Most striking has been the immediate reaction from pundits — who generally claim that Obama was far stronger, more assertive, and more engaged than he was in the first debate.  Others note that Romney was more defensive.  Our text analysis procedure showed that both candidates were surprisingly similar in their use of words across the two debates.  We are pleased to officially announce that peoples’ personalities tend to remain constant over time and context.

But first, the award winners.

The authenticity award: Mitt Romney.

Authenticity reflects markers of self-reflection (I-words), cognitive complexity, and relative low rates of negative emotion.  Compared to the first debate, both Romney and Obama are both becoming more authentic.  However, Romney maintains a small lead (4.6 vs 4.2; compared to the first debate where Romney beat Obama by 4.4 vs 3.5).

The warmth and optimism award: Barack Obama

In the first debate, both men were quite similar, with Obama leading slightly. In the second debate, Romney made strides in sounding more optimistic. Ultimately, however, both were consistently emotionally distant.  Contrary to common wisdom, the rate of anger words was virtually identical to the first debate.  Most pundits claim that this was a more hostile debate but in anger word usage, it wasn’t.

The evasiveness award: Barack Obama

Using Language Style Matching, or LSM, we can calculate the degree to which each presidential candidate uses language congruent with the moderator Candy Crowley or the TV-studio audience question-askers.  We assume that the more similar the language style, the more the candidate is answering the questions and reflecting the thinking of the questioner.  In the first debate, both men were equally evasive with Lehrer.

In the second debate, both men answered all the questions more directly.  However, Romney was reliably more on target with the questions than was Obama (LSM coefficients for Romney were .94 vs .92 for Obama with Crowley; .90 for Romney  vs .86 for Obama with audience questions).

Interestingly, the two candidates matched in their language styles slightly more in the second debate (LSM coefficient of .95) relative to the first debate (.92), indicating greater engagement with one another.  So, although the candidates were not firing more angry words, the more subtle language style metric indicates that the candidates are increasingly vigilant about what the other is saying; things are indeed heating up.

The Big Picture

Standing back, what does all of this mean about the basic personality or character of both men?  It’s important to emphasize that both men use language the same ways they did four years ago.  The debates are simply revealing that they are the same people we have always known.

Obama.  Barack Obama is psychologically cool.  He does not use personal or emotional language at high rates.  Although he is a narrative thinker, he is not close to people.  If you listen to the way he answers questions, he tends to provide a brief history and context.  He is highly confident in his abilities.  Above all, he is consistent.  He has probably changed less in the last four years than any other president since Franklin Roosevelt changed during their first term.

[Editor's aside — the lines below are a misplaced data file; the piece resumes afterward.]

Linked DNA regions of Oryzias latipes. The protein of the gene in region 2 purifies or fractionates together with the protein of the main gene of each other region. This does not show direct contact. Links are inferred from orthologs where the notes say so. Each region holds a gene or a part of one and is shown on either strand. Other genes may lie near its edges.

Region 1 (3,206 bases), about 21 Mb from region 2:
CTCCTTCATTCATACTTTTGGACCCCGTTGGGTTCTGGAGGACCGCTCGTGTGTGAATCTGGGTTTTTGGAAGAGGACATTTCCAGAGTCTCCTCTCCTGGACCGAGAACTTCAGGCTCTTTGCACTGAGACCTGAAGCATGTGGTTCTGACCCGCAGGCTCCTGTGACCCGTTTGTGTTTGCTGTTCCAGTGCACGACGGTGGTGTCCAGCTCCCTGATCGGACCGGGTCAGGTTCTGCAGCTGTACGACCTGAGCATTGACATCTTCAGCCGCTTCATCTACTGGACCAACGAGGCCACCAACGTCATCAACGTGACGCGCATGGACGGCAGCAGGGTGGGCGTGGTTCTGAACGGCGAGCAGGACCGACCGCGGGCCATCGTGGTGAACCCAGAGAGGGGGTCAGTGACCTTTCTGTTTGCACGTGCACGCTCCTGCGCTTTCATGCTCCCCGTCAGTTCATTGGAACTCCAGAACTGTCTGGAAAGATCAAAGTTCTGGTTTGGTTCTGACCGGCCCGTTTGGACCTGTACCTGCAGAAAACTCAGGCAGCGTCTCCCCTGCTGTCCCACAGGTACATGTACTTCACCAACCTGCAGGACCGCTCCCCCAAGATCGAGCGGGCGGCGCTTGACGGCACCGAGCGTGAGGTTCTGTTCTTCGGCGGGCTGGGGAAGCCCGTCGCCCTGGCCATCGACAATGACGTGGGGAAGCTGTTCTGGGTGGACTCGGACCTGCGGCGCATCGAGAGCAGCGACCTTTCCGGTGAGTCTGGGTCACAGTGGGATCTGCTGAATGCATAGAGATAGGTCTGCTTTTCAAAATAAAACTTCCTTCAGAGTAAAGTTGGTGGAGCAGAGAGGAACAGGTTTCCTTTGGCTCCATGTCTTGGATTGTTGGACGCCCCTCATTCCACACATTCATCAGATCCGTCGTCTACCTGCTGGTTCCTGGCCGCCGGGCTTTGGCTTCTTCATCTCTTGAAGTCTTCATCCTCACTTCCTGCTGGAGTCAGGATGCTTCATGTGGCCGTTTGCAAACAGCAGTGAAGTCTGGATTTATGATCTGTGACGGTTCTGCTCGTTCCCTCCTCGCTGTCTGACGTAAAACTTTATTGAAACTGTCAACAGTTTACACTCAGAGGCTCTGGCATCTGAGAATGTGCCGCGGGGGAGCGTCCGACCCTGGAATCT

Romney.  Mitt Romney is surprisingly similar to Obama.  He is psychologically distant although he uses I-words at rates slightly higher than Obama.  He is not particularly emotional nor is he socially connected to others.  The one difference from Obama is that Romney’s thinking is very male-like.  He uses a very high rate of articles and nouns — a sign that he tends to categorize and label problems in a traditional way.  The way he approaches problem is not unlike that of George W. Bush, Jimmy Carter, and Richard Nixon.

Tune into Sosolimited’s web app, reconstitution2012.com, during the third debate (10/22/12) for a live language analysis.  Following the third debate, we will explore the psychological dimensions of both candidates in greater detail.

Also, check out a brief video discussion: http://youtu.be/yWE9V-P_q-Q

The ways people use pronouns tells us how they are viewing themselves and their social worlds.  The analysis of five Republican and Democratic debates (June 2007, November 2007, December 2007, and two January 2008) were analyzed by each major candidate’s use of pronouns.  Not surprisingly, each candidate reveals a different side to the audience.

Use of I versus We.  Previous studies show that the use of 1st person singular (I, me, mine) is associate with:

  • honesty
  • being personal, more self-reflective
  • low in dominance, less threatening
  • less happy

In previous elections, Bush used “I” words at much higher rates than either Gore or Kerry; Bill Clinton used them more than Bush 41 or Dole.  Check out the graph.

  • iwords.jpg

Use of 1st person plural (we, us, our…) is even more diagnostic within a political context.  Within a political debate or speech context, people who use high rates of we-words are:

  • psychologically distant, less able to emotionally connect with the audience
  • often use “we” to mean “you”
  • more arrogant

Check out the second graph. 

 1st person plural (we, us, our)

You see that Obama, McCain, and Romney are the highest along these dimensions.

The I versus We ratio.  One more way to look at I and we is to compute a ratio where I-use is divided by the sum of I plus We.  Based on previous elections, the higher the ratio (that is, the relatively more use of I), the more likely the person was to get elected.  Overall, Clinton and Edwards are the highest by far with Obama the lowest.

1st person pronoun conclusions.  Don’t bet the farm just yet but the pronoun count strongly favors Hillary Clinton.  Someone should have a little chat with Obama about his vague overuse of “we”.  Who is the “we” he keeps referring to? Is he using this as code for “you”?

JWP